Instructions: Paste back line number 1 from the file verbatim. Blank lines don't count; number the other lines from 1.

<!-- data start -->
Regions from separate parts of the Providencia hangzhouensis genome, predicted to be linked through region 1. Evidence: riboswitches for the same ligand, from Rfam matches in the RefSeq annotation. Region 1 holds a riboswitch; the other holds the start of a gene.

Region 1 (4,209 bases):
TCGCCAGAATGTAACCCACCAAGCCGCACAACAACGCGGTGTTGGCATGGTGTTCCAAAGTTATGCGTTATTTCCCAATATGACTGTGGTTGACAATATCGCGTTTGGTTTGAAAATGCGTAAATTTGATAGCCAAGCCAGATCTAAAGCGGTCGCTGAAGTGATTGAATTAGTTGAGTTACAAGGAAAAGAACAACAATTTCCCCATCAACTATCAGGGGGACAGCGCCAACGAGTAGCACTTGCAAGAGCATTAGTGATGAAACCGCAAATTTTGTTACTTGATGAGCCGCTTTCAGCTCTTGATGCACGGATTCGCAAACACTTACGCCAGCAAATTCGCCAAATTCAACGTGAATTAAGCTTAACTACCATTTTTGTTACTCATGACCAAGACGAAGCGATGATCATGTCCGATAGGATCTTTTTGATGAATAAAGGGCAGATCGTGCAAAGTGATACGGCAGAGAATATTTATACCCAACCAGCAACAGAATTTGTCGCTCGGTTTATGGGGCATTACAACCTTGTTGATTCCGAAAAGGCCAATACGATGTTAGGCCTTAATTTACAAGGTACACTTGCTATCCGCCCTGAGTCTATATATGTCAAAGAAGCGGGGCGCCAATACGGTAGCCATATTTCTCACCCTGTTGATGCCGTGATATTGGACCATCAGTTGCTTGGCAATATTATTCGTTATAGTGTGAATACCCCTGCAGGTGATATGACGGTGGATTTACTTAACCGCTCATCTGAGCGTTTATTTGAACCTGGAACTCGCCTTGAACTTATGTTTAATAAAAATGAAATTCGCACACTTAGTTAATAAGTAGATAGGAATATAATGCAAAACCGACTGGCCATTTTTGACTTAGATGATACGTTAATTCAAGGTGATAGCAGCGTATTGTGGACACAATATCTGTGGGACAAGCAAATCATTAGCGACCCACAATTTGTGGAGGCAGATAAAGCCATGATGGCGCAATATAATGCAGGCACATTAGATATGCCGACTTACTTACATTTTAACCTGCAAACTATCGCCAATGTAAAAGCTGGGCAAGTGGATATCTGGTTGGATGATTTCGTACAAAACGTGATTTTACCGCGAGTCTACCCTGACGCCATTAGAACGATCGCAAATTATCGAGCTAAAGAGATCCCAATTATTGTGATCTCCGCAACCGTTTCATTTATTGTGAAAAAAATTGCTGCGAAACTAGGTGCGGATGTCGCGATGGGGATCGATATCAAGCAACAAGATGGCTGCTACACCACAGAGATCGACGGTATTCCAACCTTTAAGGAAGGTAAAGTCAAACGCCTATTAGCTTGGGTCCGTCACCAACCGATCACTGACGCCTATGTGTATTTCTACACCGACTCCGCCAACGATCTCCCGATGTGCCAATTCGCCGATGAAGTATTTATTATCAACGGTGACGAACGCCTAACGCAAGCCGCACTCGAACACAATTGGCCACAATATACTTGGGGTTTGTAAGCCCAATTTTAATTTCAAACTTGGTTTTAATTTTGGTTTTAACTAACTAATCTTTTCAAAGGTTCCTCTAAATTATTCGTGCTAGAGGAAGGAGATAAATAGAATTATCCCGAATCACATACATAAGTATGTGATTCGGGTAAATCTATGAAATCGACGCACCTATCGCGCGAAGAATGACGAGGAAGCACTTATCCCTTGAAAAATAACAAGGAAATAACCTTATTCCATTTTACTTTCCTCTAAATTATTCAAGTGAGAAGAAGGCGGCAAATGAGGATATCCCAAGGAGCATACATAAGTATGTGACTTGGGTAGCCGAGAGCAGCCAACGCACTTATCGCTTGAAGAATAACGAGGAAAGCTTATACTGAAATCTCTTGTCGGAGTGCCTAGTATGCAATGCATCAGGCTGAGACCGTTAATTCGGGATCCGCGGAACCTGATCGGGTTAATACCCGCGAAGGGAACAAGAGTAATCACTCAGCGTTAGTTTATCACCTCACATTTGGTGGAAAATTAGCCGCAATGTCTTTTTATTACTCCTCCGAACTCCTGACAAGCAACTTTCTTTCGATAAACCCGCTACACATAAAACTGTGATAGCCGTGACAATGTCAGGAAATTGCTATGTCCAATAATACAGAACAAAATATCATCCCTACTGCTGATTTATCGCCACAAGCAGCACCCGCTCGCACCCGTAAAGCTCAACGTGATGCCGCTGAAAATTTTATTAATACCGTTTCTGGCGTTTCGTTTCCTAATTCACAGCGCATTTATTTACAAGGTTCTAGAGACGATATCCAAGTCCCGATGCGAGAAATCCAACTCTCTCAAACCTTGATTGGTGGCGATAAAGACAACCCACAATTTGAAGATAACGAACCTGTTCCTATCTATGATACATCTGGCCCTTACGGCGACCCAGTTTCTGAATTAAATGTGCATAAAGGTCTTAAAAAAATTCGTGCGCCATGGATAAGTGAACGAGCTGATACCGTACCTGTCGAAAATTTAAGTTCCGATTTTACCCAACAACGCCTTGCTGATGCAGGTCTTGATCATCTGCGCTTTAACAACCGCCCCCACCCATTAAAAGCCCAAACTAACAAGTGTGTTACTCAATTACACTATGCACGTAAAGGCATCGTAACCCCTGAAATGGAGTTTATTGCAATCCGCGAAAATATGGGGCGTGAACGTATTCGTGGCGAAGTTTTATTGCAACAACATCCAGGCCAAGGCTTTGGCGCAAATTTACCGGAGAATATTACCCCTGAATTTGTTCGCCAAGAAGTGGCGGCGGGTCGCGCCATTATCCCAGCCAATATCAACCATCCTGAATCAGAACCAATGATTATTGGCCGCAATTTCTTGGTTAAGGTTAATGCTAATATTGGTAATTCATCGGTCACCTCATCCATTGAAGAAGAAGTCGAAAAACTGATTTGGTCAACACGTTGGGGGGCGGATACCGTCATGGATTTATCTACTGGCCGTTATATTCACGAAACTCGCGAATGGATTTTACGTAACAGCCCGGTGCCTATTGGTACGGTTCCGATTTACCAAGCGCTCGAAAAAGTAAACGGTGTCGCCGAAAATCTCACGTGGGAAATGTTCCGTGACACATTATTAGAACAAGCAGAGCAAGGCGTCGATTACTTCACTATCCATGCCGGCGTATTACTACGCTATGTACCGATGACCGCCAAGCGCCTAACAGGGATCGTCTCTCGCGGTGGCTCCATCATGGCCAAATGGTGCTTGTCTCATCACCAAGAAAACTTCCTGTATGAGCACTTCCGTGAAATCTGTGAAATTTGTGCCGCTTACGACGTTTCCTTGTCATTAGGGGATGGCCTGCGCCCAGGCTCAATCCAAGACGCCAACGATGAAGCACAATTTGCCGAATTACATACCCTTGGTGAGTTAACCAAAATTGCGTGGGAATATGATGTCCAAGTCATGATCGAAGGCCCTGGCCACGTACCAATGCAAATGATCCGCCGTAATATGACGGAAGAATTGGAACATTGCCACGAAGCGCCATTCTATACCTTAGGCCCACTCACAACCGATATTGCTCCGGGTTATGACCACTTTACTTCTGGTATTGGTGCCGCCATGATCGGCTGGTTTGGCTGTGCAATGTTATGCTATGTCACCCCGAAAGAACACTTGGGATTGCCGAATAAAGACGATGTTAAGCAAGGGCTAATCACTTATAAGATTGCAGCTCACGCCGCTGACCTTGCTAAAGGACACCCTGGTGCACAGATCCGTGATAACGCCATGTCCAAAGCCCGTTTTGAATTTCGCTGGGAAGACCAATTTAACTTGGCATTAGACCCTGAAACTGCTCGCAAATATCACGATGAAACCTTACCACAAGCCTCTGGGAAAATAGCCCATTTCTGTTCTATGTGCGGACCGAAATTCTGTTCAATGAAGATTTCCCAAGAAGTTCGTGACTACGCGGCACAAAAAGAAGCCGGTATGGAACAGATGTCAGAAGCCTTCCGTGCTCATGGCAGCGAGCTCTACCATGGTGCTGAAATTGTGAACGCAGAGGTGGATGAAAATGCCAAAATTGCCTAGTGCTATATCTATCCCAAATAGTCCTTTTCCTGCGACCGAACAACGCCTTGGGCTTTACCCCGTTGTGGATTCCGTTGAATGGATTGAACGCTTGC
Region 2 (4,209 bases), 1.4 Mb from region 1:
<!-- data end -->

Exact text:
Regions from separate parts of the Providencia hangzhouensis genome, predicted to be linked through region 1. Evidence: riboswitches for the same ligand, from Rfam matches in the RefSeq annotation. Region 1 holds a riboswitch; the other holds the start of a gene.